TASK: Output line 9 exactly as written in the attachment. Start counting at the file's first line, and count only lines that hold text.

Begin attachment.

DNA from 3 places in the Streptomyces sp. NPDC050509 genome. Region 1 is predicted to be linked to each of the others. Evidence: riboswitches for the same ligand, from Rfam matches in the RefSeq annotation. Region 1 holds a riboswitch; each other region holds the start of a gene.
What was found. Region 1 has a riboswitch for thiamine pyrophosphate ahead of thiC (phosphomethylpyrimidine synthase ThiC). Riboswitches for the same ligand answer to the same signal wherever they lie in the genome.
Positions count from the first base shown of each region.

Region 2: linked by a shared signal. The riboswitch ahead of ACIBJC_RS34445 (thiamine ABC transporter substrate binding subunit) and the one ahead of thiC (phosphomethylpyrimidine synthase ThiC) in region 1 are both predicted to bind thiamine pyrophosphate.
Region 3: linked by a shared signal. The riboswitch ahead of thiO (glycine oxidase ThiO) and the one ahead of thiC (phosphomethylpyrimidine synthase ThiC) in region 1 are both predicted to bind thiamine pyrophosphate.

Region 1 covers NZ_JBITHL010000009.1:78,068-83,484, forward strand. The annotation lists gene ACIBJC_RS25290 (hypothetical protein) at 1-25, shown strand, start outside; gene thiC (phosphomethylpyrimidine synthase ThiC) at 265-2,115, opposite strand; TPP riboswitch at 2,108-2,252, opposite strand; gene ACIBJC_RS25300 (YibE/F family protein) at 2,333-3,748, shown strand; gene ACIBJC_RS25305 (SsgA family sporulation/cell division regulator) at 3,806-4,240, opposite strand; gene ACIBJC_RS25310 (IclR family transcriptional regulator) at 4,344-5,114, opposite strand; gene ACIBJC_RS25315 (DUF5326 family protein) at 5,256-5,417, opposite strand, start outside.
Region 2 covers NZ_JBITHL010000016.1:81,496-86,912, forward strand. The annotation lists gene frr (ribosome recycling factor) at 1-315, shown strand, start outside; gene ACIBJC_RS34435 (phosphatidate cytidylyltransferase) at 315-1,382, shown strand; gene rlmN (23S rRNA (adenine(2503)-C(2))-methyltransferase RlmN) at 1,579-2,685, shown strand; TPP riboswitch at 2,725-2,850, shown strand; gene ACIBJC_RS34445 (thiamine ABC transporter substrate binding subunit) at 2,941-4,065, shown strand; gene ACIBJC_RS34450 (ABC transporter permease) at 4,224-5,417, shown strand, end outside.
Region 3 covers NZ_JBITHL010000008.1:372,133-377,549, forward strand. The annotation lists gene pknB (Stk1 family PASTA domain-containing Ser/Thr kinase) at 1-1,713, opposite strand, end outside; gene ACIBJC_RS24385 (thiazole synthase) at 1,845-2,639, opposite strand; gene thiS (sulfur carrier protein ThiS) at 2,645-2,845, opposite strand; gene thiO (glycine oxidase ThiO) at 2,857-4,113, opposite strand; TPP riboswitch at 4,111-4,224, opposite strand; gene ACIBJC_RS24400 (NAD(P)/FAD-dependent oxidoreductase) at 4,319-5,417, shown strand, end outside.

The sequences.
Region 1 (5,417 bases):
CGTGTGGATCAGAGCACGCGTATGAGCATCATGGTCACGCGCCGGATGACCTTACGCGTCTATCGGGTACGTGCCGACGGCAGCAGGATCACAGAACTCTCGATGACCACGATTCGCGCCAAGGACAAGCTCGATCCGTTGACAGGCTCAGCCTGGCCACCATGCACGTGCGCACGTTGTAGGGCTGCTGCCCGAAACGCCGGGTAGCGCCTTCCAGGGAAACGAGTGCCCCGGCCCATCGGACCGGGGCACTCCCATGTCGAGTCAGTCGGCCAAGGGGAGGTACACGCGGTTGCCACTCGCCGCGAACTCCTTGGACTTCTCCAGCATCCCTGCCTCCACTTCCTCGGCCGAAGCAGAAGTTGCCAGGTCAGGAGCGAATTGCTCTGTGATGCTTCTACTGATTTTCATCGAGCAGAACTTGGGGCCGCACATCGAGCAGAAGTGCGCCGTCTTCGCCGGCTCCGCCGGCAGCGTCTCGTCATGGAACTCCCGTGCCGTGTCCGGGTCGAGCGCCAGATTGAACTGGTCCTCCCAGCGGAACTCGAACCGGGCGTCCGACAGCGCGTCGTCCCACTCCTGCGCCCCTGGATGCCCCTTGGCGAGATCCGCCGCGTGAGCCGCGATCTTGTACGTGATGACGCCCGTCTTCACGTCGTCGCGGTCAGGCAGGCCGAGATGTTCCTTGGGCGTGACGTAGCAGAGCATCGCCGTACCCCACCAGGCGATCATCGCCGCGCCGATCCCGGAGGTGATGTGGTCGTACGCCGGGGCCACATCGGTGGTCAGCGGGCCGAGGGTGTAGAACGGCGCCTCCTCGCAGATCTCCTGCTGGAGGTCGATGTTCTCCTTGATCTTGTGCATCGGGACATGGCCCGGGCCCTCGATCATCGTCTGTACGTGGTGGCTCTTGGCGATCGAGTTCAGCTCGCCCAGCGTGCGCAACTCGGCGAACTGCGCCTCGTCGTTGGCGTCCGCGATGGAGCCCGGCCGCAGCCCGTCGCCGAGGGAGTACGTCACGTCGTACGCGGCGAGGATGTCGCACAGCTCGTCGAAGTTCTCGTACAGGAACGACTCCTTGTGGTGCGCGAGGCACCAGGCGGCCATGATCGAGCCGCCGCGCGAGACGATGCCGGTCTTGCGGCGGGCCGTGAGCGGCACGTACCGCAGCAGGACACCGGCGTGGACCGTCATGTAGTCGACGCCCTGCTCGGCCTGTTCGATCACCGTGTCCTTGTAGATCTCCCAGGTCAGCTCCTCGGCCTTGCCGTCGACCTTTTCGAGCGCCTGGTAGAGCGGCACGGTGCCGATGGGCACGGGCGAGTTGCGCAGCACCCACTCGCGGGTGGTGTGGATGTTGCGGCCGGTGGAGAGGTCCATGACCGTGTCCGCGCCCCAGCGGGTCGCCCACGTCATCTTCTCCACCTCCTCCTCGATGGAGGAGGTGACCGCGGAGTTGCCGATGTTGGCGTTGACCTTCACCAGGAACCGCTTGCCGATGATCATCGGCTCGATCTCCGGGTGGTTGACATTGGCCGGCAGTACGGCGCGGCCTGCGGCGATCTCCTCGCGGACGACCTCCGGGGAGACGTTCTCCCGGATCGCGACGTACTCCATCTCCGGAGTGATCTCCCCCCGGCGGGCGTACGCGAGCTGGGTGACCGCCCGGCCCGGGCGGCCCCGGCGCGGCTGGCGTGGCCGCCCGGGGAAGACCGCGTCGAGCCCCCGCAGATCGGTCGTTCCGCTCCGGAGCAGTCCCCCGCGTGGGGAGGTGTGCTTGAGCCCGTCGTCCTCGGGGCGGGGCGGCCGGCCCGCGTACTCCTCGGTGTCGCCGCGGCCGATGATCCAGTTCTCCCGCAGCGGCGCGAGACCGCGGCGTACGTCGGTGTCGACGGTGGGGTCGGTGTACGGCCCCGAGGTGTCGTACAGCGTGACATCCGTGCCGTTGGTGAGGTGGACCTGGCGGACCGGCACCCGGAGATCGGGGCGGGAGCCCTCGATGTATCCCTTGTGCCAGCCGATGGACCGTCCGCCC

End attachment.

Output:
The sequences.